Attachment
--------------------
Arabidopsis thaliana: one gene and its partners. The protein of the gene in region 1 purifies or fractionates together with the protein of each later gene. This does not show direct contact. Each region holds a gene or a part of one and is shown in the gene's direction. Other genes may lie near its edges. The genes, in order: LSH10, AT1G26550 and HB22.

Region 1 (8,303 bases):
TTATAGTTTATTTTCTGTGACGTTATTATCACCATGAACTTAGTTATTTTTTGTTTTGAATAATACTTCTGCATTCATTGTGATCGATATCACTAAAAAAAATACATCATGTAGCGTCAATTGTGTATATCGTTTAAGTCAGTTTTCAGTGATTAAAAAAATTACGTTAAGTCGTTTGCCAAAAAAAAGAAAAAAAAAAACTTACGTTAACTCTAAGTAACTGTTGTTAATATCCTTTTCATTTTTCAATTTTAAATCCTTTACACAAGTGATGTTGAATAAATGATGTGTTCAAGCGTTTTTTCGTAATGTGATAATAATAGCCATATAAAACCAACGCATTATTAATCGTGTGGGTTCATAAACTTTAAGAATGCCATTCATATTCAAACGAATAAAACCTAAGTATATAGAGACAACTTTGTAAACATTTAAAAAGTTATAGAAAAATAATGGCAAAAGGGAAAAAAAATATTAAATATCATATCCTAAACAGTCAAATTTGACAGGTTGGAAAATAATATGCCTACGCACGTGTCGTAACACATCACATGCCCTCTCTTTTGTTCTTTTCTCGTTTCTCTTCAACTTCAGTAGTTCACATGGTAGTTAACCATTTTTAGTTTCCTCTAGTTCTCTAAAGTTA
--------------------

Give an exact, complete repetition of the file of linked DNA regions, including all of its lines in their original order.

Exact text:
Arabidopsis thaliana: one gene and its partners. The protein of the gene in region 1 purifies or fractionates together with the protein of each later gene. This does not show direct contact. Each region holds a gene or a part of one and is shown in the gene's direction. Other genes may lie near its edges. The genes, in order: LSH10, AT1G26550 and HB22.

Region 1 (8,303 bases):
TTATAGTTTATTTTCTGTGACGTTATTATCACCATGAACTTAGTTATTTTTTGTTTTGAATAATACTTCTGCATTCATTGTGATCGATATCACTAAAAAAAATACATCATGTAGCGTCAATTGTGTATATCGTTTAAGTCAGTTTTCAGTGATTAAAAAAATTACGTTAAGTCGTTTGCCAAAAAAAAGAAAAAAAAAAACTTACGTTAACTCTAAGTAACTGTTGTTAATATCCTTTTCATTTTTCAATTTTAAATCCTTTACACAAGTGATGTTGAATAAATGATGTGTTCAAGCGTTTTTTCGTAATGTGATAATAATAGCCATATAAAACCAACGCATTATTAATCGTGTGGGTTCATAAACTTTAAGAATGCCATTCATATTCAAACGAATAAAACCTAAGTATATAGAGACAACTTTGTAAACATTTAAAAAGTTATAGAAAAATAATGGCAAAAGGGAAAAAAAATATTAAATATCATATCCTAAACAGTCAAATTTGACAGGTTGGAAAATAATATGCCTACGCACGTGTCGTAACACATCACATGCCCTCTCTTTTGTTCTTTTCTCGTTTCTCTTCAACTTCAGTAGTTCACATGGTAGTTAACCATTTTTAGTTTCCTCTAGTTCTCTAAAGTTA